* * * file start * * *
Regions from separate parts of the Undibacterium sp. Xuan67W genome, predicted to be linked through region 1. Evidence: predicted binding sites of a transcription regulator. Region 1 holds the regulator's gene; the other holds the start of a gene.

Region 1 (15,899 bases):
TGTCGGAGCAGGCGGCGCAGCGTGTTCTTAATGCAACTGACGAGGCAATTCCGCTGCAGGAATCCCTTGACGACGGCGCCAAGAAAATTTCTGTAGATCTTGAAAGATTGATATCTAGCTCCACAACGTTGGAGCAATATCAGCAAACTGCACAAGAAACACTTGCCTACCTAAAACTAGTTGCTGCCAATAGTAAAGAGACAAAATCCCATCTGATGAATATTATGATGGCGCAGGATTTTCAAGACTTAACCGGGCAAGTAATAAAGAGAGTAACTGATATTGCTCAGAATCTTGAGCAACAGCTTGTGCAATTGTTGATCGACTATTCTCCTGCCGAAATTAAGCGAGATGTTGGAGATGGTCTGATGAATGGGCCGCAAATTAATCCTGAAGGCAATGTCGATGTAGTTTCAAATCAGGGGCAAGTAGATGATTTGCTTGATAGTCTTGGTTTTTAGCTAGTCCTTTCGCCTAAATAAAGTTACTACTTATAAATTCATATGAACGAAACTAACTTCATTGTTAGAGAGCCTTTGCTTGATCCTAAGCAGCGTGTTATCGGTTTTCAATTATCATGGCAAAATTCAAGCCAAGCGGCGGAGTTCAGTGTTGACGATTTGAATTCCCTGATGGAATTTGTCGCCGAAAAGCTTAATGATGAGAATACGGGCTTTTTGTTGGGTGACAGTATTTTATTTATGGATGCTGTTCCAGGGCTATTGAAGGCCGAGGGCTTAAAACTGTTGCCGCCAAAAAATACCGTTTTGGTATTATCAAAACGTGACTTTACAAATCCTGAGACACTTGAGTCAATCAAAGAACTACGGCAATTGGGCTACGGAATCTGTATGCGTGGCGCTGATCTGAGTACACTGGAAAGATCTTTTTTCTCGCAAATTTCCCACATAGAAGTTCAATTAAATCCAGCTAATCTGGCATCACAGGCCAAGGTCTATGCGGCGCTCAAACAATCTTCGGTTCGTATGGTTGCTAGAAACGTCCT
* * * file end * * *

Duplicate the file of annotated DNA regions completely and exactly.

Regions from separate parts of the Undibacterium sp. Xuan67W genome, predicted to be linked through region 1. Evidence: predicted binding sites of a transcription regulator. Region 1 holds the regulator's gene; the other holds the start of a gene.

Region 1 (15,899 bases):
TGTCGGAGCAGGCGGCGCAGCGTGTTCTTAATGCAACTGACGAGGCAATTCCGCTGCAGGAATCCCTTGACGACGGCGCCAAGAAAATTTCTGTAGATCTTGAAAGATTGATATCTAGCTCCACAACGTTGGAGCAATATCAGCAAACTGCACAAGAAACACTTGCCTACCTAAAACTAGTTGCTGCCAATAGTAAAGAGACAAAATCCCATCTGATGAATATTATGATGGCGCAGGATTTTCAAGACTTAACCGGGCAAGTAATAAAGAGAGTAACTGATATTGCTCAGAATCTTGAGCAACAGCTTGTGCAATTGTTGATCGACTATTCTCCTGCCGAAATTAAGCGAGATGTTGGAGATGGTCTGATGAATGGGCCGCAAATTAATCCTGAAGGCAATGTCGATGTAGTTTCAAATCAGGGGCAAGTAGATGATTTGCTTGATAGTCTTGGTTTTTAGCTAGTCCTTTCGCCTAAATAAAGTTACTACTTATAAATTCATATGAACGAAACTAACTTCATTGTTAGAGAGCCTTTGCTTGATCCTAAGCAGCGTGTTATCGGTTTTCAATTATCATGGCAAAATTCAAGCCAAGCGGCGGAGTTCAGTGTTGACGATTTGAATTCCCTGATGGAATTTGTCGCCGAAAAGCTTAATGATGAGAATACGGGCTTTTTGTTGGGTGACAGTATTTTATTTATGGATGCTGTTCCAGGGCTATTGAAGGCCGAGGGCTTAAAACTGTTGCCGCCAAAAAATACCGTTTTGGTATTATCAAAACGTGACTTTACAAATCCTGAGACACTTGAGTCAATCAAAGAACTACGGCAATTGGGCTACGGAATCTGTATGCGTGGCGCTGATCTGAGTACACTGGAAAGATCTTTTTTCTCGCAAATTTCCCACATAGAAGTTCAATTAAATCCAGCTAATCTGGCATCACAGGCCAAGGTCTATGCGGCGCTCAAACAATCTTCGGTTCGTATGGTTGCTAGAAACGTCCT